“Accessible development? It’s difficult, you need experts and you spend a large part of your budget to meet the needs of a few blind people who are not my target anyway.”
This is a type of comment that is often heard from developers when it comes to the accessibility of a product. In truth, most of the time it’s hidden behind nice words and promises to do what you can, but the meaning remains, and it’s that it’s not possible or that you have to spend a lot, too much money to do it.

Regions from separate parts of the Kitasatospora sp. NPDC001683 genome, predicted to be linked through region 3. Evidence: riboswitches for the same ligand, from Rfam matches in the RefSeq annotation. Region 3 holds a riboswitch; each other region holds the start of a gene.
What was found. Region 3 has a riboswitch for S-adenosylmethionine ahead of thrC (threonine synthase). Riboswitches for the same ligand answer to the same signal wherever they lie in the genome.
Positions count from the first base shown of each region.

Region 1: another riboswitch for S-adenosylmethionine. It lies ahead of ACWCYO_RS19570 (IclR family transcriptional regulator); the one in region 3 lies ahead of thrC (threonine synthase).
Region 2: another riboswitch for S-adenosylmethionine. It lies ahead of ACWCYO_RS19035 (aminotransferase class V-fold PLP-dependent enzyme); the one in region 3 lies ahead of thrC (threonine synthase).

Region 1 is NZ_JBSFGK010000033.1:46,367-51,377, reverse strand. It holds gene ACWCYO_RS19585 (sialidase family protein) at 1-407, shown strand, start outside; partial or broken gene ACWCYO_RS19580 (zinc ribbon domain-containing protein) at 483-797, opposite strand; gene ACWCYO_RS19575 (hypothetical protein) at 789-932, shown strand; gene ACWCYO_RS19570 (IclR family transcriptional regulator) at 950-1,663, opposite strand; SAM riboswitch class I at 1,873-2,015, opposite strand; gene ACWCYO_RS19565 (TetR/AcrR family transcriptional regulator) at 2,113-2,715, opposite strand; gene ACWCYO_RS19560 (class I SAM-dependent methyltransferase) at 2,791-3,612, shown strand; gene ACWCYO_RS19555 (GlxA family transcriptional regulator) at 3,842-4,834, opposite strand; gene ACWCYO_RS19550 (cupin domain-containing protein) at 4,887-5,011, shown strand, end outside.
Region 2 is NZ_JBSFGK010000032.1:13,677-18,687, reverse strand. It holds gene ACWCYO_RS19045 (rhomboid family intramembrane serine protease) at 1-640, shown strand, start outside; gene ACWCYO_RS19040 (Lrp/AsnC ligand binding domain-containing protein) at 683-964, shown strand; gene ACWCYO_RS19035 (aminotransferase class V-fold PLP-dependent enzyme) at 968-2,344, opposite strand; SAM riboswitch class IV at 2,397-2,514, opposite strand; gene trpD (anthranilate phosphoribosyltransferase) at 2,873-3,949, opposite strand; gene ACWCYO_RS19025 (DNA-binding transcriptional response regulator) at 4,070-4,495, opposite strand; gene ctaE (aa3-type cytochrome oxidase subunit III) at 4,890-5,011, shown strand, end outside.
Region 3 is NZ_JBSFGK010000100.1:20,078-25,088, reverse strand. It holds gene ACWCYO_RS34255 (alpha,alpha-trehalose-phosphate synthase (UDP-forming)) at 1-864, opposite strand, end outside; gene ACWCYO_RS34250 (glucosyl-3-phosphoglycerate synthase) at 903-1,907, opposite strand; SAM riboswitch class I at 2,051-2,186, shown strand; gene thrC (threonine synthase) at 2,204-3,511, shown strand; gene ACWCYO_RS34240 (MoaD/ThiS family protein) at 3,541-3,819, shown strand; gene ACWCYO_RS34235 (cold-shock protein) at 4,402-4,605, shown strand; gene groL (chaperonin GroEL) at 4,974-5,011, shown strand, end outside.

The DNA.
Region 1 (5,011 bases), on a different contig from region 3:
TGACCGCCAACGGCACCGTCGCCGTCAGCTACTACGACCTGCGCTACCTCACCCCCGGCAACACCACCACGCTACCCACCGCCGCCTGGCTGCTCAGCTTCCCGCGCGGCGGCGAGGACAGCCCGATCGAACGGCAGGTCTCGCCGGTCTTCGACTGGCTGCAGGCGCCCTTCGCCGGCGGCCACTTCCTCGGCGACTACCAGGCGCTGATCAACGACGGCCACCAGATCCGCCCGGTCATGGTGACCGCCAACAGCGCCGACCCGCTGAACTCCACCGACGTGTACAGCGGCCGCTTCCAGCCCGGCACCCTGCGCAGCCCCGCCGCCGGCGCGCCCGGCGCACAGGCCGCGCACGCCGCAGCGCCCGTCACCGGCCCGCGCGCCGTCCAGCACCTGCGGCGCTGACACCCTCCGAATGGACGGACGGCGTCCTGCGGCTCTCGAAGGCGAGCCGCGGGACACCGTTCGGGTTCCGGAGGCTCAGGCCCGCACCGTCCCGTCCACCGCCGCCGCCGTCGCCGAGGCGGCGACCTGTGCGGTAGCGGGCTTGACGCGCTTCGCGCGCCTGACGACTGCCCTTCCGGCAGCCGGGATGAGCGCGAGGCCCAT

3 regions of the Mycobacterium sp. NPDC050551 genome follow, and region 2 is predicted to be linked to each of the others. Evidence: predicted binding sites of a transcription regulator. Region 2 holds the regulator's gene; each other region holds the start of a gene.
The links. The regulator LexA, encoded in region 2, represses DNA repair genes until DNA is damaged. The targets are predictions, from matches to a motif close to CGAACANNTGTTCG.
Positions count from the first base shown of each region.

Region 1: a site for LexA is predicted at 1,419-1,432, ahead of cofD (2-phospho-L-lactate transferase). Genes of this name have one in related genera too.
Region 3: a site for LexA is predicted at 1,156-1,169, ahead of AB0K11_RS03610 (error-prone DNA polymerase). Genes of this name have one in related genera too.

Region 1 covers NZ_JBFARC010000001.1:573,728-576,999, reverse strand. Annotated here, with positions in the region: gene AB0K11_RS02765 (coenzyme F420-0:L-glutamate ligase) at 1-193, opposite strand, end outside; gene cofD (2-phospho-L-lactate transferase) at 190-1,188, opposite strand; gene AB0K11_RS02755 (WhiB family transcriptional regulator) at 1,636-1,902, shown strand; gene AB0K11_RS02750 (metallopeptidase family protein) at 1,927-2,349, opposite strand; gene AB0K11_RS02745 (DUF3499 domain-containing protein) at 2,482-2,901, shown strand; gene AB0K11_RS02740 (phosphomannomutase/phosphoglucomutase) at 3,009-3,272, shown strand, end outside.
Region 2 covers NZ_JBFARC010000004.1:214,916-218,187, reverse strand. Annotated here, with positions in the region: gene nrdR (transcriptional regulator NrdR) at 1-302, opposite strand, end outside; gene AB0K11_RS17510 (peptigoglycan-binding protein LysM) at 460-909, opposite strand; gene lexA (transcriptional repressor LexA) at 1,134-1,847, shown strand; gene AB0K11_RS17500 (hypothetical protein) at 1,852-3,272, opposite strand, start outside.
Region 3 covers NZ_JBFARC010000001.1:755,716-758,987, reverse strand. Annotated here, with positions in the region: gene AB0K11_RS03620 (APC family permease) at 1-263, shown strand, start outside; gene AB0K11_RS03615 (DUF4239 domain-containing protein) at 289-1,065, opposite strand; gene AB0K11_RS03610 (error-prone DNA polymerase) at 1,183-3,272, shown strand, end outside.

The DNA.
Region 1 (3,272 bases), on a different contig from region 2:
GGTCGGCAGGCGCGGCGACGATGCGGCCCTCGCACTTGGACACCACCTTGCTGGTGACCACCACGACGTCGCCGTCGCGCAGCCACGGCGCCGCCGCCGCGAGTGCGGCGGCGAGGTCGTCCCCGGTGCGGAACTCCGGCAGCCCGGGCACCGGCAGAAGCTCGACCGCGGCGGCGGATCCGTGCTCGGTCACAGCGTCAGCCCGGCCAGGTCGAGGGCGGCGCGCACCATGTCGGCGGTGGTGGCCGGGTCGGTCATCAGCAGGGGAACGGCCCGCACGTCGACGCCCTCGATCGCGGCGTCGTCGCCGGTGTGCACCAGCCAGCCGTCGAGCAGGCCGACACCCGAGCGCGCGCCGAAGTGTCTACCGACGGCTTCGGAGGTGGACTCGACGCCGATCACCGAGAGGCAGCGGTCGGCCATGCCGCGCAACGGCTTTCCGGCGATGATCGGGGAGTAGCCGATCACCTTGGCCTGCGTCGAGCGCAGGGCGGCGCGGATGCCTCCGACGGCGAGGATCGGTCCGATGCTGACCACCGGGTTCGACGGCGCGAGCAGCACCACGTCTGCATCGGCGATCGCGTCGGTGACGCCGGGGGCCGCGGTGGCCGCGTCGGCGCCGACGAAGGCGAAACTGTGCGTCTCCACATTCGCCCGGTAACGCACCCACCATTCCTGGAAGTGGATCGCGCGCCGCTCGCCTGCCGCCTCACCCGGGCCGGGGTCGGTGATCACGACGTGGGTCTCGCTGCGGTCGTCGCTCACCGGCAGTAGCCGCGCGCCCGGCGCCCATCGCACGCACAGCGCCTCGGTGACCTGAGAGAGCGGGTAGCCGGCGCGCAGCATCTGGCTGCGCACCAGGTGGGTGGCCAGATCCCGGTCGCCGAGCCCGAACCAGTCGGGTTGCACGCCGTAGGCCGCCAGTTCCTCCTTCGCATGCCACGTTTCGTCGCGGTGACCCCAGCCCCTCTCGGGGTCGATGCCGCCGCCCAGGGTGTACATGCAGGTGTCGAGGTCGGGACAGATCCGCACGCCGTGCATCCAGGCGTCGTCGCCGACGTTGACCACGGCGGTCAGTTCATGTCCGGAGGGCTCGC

Accessibility can be seen as something specific to a small group of people and something that can be added to your product once finished. As an alternative, a product can be designed from the start to comply with a few rules that allow you to avoid inaccessibility, and by satisfying the accessibility characteristics, your product could be more comfortable and intuitive for all your users. This increases your profit and user satisfaction, and accessibility becomes not a cost term but a profit factor.